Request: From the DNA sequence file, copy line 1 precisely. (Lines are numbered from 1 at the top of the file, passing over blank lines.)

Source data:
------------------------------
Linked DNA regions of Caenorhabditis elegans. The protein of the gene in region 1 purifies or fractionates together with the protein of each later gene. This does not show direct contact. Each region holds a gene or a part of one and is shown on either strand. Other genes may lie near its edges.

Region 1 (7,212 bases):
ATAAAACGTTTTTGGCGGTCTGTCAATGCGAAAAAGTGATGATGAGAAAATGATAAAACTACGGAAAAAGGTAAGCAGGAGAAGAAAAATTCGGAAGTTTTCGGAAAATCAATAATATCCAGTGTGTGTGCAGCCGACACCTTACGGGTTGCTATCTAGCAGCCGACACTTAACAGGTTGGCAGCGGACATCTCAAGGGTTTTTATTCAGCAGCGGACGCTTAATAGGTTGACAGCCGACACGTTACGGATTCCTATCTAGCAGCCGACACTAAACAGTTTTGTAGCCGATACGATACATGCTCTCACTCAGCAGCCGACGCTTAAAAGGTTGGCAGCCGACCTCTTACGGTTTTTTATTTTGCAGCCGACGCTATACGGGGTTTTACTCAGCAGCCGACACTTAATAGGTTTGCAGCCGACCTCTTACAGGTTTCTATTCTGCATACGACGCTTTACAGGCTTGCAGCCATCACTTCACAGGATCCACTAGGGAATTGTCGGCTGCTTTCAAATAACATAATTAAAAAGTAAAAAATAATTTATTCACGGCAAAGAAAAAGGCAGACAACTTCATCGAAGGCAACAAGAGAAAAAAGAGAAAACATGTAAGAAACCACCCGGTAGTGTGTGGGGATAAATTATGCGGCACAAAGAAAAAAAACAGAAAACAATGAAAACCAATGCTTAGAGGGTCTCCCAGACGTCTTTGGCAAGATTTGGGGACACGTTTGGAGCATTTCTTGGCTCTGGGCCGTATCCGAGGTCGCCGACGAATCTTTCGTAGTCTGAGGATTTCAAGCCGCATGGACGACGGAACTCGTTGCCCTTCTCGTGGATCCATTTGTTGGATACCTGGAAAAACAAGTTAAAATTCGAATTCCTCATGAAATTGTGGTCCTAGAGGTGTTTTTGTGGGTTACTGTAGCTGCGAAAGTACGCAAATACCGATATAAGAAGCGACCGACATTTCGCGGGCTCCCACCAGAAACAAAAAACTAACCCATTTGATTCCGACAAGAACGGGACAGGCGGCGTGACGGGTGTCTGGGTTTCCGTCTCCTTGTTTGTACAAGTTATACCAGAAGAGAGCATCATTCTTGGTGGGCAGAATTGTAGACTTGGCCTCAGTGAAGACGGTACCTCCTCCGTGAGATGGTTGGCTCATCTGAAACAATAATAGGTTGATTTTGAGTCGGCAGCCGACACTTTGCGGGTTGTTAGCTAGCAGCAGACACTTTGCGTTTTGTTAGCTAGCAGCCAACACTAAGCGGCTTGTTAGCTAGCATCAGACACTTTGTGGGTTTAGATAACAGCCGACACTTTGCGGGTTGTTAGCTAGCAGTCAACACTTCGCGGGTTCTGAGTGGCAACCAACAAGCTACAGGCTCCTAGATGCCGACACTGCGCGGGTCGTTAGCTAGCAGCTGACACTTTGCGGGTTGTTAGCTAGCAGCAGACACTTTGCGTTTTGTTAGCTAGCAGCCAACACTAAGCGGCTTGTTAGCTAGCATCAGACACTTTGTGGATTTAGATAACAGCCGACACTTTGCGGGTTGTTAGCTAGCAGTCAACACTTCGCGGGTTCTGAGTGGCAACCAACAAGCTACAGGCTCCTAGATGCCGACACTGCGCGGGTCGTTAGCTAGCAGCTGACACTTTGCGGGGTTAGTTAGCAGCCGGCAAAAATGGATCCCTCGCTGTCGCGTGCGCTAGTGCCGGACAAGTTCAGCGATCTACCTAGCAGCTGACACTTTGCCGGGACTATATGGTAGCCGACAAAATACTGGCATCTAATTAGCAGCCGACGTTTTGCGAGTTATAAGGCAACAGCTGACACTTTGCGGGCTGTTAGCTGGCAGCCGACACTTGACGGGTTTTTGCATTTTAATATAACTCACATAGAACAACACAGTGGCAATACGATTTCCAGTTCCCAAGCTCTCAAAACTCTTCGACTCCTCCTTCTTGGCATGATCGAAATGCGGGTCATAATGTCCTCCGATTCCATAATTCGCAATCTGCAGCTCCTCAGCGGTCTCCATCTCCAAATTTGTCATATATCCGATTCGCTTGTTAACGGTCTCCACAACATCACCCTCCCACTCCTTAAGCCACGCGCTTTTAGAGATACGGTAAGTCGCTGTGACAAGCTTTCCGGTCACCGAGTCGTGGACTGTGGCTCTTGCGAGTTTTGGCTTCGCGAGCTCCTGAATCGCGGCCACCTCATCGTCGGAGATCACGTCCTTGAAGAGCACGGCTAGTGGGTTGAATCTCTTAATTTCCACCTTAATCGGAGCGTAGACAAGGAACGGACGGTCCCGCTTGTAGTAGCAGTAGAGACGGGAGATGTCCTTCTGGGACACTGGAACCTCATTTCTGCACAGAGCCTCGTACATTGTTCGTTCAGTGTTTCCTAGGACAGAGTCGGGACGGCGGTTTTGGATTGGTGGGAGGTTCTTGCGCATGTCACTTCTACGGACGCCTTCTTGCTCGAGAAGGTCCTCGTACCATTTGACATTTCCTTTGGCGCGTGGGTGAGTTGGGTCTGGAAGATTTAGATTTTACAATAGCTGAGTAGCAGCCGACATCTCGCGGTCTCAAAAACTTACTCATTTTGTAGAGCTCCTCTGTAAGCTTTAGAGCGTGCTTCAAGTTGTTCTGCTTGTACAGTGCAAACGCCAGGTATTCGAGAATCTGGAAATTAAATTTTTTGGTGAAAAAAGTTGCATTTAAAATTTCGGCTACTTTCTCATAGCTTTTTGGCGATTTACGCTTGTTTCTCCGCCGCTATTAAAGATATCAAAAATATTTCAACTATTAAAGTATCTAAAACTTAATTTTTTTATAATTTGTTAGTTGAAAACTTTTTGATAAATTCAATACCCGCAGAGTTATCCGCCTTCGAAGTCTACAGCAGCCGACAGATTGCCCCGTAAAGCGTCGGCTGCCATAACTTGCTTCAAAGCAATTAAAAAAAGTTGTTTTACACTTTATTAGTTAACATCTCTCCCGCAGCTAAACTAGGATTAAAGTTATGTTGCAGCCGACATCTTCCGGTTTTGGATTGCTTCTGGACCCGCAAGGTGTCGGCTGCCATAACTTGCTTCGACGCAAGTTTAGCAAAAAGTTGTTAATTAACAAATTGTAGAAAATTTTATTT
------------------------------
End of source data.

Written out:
Linked DNA regions of Caenorhabditis elegans. The protein of the gene in region 1 purifies or fractionates together with the protein of each later gene. This does not show direct contact. Each region holds a gene or a part of one and is shown on either strand. Other genes may lie near its edges.